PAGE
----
I am an Oregon State University student who is a senior majoring in Environmental Economics and Policy, and I have been volunteering as the first student board member of the Greenbelt Land Trust since last August.
I’ve found that Greenbelt Land Trust (GLT) is not commonly known among students at OSU, including the environmentally-knowledgeable ones. I want to help spread awareness of GLT’s mission and highlight the value of conservation in our community. I think that some of Corvallis’s appeal to residents is due to the close proximity to nature and multi-use trails, to which much credit is owed to GLT, who has done valuable work for public benefit, in addition to their efforts to enhance ecological restoration and the protection of endangered species.
I am currently working on an experiential learning project under the guidance and advice of Dr. Joe Kerkvliet, one of my OSU professors in Applied Economics who has many years of experience working with sustainability in land conservation, ecosystem restoration, and environmental stewardship. Kerkvliet also previously served as a board member of the land trust. He told me that “we’ve become more interested in the importance of working with private landowners in a voluntary fashion.” As I’ve learned, working with landowners in this way greatly encourages communal collaboration towards using local lands in an ecologically friendly and sustainable manner, and understandably reduces animosity towards top-down command-and-control environmental mandates, especially when appropriately placed economic incentives are involved.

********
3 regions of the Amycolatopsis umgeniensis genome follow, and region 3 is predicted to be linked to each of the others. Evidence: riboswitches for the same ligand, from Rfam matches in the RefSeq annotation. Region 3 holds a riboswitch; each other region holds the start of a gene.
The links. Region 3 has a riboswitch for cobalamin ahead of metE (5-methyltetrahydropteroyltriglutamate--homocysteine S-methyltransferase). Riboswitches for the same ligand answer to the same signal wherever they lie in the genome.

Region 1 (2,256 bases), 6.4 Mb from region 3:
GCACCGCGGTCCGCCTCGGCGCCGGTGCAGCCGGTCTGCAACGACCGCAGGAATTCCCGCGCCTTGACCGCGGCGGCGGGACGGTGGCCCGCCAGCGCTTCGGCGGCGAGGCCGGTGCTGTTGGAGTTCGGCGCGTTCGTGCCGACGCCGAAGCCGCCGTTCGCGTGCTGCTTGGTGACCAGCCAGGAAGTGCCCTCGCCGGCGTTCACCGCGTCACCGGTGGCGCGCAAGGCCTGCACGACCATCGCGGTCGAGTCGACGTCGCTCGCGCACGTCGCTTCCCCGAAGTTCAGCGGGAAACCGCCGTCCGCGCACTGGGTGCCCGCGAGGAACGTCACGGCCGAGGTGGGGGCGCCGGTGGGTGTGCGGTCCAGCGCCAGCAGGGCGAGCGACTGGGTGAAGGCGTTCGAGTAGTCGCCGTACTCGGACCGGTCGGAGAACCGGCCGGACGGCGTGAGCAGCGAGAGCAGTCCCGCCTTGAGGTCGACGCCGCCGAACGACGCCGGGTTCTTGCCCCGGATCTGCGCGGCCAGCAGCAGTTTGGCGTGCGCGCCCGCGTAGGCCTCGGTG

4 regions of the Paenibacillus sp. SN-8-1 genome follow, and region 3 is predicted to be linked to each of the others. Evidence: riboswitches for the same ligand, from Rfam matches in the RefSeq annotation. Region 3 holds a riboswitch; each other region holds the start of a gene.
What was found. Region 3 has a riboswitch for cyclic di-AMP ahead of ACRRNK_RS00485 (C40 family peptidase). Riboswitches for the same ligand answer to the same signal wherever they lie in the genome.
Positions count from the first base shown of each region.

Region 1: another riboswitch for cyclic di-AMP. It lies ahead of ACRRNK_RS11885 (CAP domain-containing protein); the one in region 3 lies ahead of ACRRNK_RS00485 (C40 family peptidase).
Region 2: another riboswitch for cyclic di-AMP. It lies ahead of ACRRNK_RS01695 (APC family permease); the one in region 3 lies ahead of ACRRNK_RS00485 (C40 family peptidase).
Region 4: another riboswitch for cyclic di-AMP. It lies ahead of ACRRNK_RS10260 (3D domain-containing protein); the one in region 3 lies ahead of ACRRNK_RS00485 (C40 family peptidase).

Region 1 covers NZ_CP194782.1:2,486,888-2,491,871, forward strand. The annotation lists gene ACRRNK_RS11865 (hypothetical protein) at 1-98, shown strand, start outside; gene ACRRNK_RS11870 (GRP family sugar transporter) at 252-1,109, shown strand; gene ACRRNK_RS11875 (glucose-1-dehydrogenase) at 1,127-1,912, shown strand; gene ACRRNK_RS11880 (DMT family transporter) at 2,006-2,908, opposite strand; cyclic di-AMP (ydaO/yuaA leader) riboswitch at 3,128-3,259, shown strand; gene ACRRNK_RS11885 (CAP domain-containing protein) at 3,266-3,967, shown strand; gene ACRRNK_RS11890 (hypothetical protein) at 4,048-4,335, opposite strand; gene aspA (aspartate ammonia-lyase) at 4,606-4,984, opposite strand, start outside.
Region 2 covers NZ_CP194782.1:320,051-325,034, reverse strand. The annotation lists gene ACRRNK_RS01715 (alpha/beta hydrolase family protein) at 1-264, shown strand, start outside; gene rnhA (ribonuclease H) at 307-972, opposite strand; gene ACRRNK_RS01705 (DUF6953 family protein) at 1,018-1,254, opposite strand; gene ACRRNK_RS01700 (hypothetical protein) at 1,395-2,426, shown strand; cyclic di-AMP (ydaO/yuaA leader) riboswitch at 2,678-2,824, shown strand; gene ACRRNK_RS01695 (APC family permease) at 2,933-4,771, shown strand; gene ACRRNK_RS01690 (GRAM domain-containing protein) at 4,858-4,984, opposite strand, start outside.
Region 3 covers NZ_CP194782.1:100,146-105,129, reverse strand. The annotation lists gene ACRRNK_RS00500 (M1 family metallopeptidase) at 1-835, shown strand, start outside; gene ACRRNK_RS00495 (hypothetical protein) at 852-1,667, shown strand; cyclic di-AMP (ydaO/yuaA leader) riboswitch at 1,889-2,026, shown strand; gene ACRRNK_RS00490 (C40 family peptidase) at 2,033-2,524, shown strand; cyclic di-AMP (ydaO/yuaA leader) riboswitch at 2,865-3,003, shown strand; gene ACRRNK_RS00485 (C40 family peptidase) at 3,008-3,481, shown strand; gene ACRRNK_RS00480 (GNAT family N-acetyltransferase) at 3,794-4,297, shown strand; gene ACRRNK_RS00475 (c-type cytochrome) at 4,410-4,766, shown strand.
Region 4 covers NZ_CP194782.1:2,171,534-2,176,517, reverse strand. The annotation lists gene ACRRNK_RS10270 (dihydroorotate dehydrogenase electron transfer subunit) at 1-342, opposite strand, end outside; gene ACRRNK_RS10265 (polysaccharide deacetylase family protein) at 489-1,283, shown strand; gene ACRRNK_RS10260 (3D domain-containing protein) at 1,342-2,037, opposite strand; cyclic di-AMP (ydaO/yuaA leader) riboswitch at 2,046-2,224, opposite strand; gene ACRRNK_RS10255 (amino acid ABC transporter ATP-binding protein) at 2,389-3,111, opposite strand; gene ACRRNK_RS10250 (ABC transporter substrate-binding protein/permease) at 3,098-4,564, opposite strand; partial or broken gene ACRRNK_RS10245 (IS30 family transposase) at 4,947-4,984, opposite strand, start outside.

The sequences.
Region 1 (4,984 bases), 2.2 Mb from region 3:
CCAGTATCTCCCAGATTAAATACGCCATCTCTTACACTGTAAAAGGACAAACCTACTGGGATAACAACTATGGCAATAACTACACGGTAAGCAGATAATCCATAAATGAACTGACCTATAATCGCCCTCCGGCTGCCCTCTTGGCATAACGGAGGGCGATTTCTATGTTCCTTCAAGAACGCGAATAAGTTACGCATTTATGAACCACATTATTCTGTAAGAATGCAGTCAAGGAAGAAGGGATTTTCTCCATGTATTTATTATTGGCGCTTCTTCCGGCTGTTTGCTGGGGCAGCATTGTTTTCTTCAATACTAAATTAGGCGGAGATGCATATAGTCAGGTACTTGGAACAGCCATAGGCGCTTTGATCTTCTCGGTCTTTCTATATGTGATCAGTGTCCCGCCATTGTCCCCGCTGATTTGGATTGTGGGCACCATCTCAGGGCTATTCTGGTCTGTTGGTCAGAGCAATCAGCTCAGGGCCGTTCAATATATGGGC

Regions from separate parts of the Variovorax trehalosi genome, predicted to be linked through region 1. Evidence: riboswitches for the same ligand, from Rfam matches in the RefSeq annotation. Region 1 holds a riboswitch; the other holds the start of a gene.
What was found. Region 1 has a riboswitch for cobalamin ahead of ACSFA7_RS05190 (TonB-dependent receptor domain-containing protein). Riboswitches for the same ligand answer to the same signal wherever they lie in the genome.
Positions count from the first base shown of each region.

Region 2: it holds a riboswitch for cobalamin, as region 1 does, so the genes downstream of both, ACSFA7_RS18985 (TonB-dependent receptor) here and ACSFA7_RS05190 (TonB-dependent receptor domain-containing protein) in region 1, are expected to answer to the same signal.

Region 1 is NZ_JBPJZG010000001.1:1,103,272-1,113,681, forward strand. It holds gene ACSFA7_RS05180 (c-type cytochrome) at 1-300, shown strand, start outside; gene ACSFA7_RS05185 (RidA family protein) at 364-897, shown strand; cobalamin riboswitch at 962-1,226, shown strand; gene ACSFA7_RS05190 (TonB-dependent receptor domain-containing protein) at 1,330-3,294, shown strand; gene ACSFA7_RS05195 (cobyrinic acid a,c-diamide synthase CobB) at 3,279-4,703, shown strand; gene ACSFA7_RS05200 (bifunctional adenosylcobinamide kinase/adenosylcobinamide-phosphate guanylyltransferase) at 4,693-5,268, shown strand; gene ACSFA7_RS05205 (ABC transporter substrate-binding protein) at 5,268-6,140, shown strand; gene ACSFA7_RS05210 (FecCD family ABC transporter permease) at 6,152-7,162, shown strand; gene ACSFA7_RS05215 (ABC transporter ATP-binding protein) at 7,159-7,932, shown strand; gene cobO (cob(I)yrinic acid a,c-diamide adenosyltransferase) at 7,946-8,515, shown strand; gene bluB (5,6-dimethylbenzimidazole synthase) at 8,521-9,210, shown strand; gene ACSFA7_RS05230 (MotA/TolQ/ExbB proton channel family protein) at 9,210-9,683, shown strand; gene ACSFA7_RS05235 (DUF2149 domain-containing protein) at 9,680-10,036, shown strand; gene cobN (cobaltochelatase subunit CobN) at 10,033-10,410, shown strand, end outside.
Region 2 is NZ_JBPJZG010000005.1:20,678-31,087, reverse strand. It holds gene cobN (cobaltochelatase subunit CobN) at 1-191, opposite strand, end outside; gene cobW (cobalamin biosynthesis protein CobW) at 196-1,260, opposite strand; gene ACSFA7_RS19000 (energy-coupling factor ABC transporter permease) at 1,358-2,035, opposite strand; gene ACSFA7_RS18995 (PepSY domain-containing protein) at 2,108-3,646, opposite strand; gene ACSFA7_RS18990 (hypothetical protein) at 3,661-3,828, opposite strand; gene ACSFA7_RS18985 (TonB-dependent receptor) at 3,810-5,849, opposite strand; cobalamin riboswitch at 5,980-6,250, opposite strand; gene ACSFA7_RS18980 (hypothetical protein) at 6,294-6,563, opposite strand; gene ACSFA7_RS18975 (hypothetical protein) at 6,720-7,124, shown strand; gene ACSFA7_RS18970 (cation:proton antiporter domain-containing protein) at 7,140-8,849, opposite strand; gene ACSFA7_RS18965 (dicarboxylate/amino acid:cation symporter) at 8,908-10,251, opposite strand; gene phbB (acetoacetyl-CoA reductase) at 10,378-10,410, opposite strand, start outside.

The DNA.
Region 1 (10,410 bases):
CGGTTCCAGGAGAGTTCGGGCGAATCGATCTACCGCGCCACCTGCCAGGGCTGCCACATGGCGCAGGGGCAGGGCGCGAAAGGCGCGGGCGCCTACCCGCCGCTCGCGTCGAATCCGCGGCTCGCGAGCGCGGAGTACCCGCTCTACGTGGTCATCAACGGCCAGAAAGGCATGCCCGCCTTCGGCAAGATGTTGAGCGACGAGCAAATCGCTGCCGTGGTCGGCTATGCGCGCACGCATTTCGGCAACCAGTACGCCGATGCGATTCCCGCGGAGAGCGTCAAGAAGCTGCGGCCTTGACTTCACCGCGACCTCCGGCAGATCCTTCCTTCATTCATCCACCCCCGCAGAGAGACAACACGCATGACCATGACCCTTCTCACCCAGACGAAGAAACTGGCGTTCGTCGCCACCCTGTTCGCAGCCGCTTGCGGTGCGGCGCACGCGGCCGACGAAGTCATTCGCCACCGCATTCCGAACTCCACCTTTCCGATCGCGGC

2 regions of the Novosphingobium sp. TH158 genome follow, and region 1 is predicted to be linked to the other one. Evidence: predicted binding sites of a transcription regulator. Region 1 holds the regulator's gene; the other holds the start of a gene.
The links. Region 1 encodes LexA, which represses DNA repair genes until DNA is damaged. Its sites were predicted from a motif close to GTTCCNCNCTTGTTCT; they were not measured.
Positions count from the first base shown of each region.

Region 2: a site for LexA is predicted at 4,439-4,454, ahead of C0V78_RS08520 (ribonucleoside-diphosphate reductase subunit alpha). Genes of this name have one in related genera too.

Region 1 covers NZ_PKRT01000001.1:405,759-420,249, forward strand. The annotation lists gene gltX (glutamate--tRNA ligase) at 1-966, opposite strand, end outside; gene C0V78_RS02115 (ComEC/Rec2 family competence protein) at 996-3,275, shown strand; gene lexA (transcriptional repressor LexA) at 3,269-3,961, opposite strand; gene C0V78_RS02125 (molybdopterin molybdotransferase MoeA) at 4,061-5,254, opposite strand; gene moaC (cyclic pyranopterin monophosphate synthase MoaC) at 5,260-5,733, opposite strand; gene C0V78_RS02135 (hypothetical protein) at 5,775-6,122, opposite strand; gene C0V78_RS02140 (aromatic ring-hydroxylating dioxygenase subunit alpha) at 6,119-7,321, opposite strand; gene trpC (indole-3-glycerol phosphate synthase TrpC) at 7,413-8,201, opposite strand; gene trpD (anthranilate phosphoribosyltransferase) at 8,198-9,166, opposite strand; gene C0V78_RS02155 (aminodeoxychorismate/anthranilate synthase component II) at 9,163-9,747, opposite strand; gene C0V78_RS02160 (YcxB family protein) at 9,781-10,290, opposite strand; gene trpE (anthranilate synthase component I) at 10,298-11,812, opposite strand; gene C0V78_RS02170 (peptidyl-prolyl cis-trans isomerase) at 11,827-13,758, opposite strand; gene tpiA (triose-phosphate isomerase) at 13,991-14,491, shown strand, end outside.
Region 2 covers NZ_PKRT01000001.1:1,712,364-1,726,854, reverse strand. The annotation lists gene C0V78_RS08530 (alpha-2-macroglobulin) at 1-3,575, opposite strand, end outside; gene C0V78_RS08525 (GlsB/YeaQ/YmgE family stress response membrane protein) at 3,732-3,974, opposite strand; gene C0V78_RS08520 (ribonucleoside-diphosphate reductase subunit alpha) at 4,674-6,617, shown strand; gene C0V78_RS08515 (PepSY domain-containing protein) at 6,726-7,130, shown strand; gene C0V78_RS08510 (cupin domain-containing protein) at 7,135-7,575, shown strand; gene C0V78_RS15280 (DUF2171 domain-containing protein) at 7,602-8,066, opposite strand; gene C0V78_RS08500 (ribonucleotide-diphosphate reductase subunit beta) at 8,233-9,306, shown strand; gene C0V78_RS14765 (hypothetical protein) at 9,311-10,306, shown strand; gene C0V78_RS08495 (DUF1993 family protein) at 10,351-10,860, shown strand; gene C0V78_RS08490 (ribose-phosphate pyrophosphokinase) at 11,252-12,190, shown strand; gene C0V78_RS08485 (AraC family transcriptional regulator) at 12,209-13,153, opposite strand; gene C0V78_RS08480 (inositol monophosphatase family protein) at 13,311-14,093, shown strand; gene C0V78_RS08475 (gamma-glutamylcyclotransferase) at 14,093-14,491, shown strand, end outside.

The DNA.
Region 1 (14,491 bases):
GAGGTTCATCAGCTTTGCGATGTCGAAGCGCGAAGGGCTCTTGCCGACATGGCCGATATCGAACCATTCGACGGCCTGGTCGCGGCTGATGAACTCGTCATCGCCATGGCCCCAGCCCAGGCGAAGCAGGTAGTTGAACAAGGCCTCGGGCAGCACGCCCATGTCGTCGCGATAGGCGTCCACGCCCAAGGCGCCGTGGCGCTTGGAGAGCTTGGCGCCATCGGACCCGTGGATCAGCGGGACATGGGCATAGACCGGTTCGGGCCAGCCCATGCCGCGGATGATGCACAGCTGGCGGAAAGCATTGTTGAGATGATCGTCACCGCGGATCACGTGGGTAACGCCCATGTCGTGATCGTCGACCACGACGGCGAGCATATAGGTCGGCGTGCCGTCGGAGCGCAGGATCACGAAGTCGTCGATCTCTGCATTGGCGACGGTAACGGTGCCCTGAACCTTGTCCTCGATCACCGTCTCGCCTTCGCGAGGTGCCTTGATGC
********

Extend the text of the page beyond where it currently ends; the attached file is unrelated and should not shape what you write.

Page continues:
The goal of my academic yearlong project is to spread awareness of the merit of the organization’s mission, especially among the OSU undergraduate student population, and ultimately help the next generation of community members see the value of land protection. I am helping to bring awareness through giving presentations in various OSU classes, including classes in environmental law and conservation on private land, as well as teaming up with on-campus clubs that closely relate to GLT’s work, and through event tabling. During this out-of-classroom learning, the final result will culminate in a research presentation of the advocacy work done, demonstrating an in-depth understanding how non-profits function. I look forward to continuing to work with GLT employees, volunteers, and donors in the coming weeks and months.
Blog post by Andrew Provost. Andrew is a senior at OSU majoring in Environmental Economics and Policy, and he is Greenbelt Land Trust’s first student board member.